Jewish World Review May 14, 2002 / 3 Sivan, 5762

Paul Greenberg

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Consumer Reports

Cloning words: a senator shows how it's done | Patriotism may be the last refuge of a scoundrel, to quote the good Dr. Johnson, but euphemism is the first for a politician who's getting ready to back a morally dubious proposition. Like human cloning.

That's why those who advocate it tend to call it anything but human cloning - therapeutic cloning, research cloning or, even better, somatic cell nuclear transfer.

The more obscure the term, the better it will do to obscure what is being done: We're treating human life as a commodity, as a means to our ends. We just may not want to admit it.

That's why the closer society comes to accepting cloning, the less likely it will be called what it is. The same way abortion is now referred to as Choice. We don't want to face certain words because we don't want to face certain realities. One of those realities is the increasing commodification of human life.

For now, and perhaps only for now, the very idea of human cloning stirs a creepy feeling in most of us, or at least it should. Because there is something repugnant about fabricating little copies of ourselves - for whatever purpose.

Maybe we'd like to create a storehouse of spare parts for ourselves as we grow old, or because we're so eaten up with ego we want our children to be only ours genetically, or - and this is the most popular defense of cloning for now - we want to clone human embryos for research purposes only.

Sure enough, that's the reason the junior senator from Arkansas, Blanche Lincoln, gives for wanting to consider cloning. She says her decision will depend on whether the research is done under the right set of moral and ethical guidelines.

But how do you devise moral and ethical guidelines for a process that may be neither moral nor ethical? I'd like to see the guidelines that could justify the creation of human life in order to (a) use it for medical experiments before (b) destroying it. But there's little doubt that, soon enough, we will see a set of proposed federal regulations that purports to do just that.

Then we will see distinguished scientists and senators nod solemnly and assure the rest of us that these rules and regs make moral and ethical sense. And a lot of nice people will buy that argument because of the medical benefits cloning is supposed to bring, unproven as they are.

The result: For the first time, the government of the United States of America would not only permit the destruction of nascent human life but require it. And this would be called moral and ethical.

For now our politicians talk about permitting research only on clones, but why stop there? What moral and ethical distinction would there be between a cloned embryo and the other kind? If we can use one kind of embryo for research, why not the other?

Answer: We hesitate to experiment on natural embryos because we're not used to the idea yet. The deterioration of moral and ethical standards must be a gradual process. Each stage requires some getting used to before we slide down the slope to the next.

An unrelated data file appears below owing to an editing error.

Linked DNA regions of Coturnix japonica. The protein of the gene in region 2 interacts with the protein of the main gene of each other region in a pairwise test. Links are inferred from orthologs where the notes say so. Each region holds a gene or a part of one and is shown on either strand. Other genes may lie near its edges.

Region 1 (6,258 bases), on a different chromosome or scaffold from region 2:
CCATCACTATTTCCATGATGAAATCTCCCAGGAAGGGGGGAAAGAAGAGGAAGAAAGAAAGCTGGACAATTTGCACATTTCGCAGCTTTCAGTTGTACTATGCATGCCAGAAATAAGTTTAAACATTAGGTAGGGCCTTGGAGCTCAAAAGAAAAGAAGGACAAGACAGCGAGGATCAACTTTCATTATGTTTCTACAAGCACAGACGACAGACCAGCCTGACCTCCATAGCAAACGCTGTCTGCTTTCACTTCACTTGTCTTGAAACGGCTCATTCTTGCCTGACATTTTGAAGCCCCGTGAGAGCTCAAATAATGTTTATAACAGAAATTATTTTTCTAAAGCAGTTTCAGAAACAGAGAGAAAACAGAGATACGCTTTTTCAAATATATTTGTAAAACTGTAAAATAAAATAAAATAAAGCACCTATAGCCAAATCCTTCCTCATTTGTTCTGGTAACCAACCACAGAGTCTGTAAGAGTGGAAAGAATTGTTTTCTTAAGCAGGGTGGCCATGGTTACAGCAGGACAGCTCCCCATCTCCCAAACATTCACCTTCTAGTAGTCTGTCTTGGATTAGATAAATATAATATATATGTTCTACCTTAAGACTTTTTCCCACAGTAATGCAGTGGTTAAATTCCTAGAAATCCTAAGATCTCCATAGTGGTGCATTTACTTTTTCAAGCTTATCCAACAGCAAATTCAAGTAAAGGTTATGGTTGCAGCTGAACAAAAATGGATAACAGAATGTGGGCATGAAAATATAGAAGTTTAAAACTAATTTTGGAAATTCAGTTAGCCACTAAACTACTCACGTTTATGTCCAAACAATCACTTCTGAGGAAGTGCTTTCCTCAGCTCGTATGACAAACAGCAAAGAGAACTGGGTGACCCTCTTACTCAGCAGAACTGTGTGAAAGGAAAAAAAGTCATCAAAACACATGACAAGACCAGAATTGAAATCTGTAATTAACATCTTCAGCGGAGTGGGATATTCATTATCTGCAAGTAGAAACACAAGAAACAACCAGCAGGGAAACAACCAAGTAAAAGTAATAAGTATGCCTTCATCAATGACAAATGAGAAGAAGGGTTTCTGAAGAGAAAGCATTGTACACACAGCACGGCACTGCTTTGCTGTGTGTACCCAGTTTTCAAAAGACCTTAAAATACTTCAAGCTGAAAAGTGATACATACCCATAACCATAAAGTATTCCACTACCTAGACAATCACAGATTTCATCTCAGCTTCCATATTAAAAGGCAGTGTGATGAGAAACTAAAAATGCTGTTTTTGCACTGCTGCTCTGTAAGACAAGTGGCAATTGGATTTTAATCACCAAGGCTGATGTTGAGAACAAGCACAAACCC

Why would a senator be willing to consider fabricating embryos for research, but finicky about using the same process for reproduction?

To quote the discerning JWR's Charles Krauthammer, a columnist and physician whose thoughtfulness I've long admired, "Banning the production of cloned babies while permitting the production of cloned embryos makes no sense. If you have factories all around the country producing embryos for research and commerce, it is inevitable that someone will implant one in a woman (or perhaps in some artificial medium in the farther future) and produce a human clone. What then? A law banning reproductive cloning but permitting research cloning would then make it a crime not to destroy that fetus - an obvious moral absurdity."

I don't know how to break the news to the good Dr. Krauthammer, but this debate has never been impeded by moral absurdities. When a U.S. senator calls for moral guidelines to govern what is inherently an amoral undertaking, we're already deep into moral absurdity. We're back with those German scientists who, even before the advent of Hitler, used to talk about Life Unworthy of Life.

As the debate over cloning illustrates, soon we will deny that it's cloning at all. Senator Lincoln is almost there. "I'm like most Americans: I am strongly opposed to human cloning. I do think we need to look at therapeutic stem-cell cloning."

But a clone is a clone is a clone.

Because we propose to destroy it/him/her at an early stage, does that make it less a human clone? Anyway, what's this business about therapeutic cloning? The process is certainly not therapeutic for the clone.

No matter what euphemisms she uses, the senator cannot escape the reality that she is willing to consider creating human life in order to experiment on it. Then, as a proof of her moral and ethical concerns, she would insist that such life be destroyed.

Toto, I don't think we're in Kansas anymore; we're deep into Moral Absurdity territory.

I certainly wouldn't accuse Blanche Lincoln of trying to fool the rest of us, but I do think she's fooling herself.

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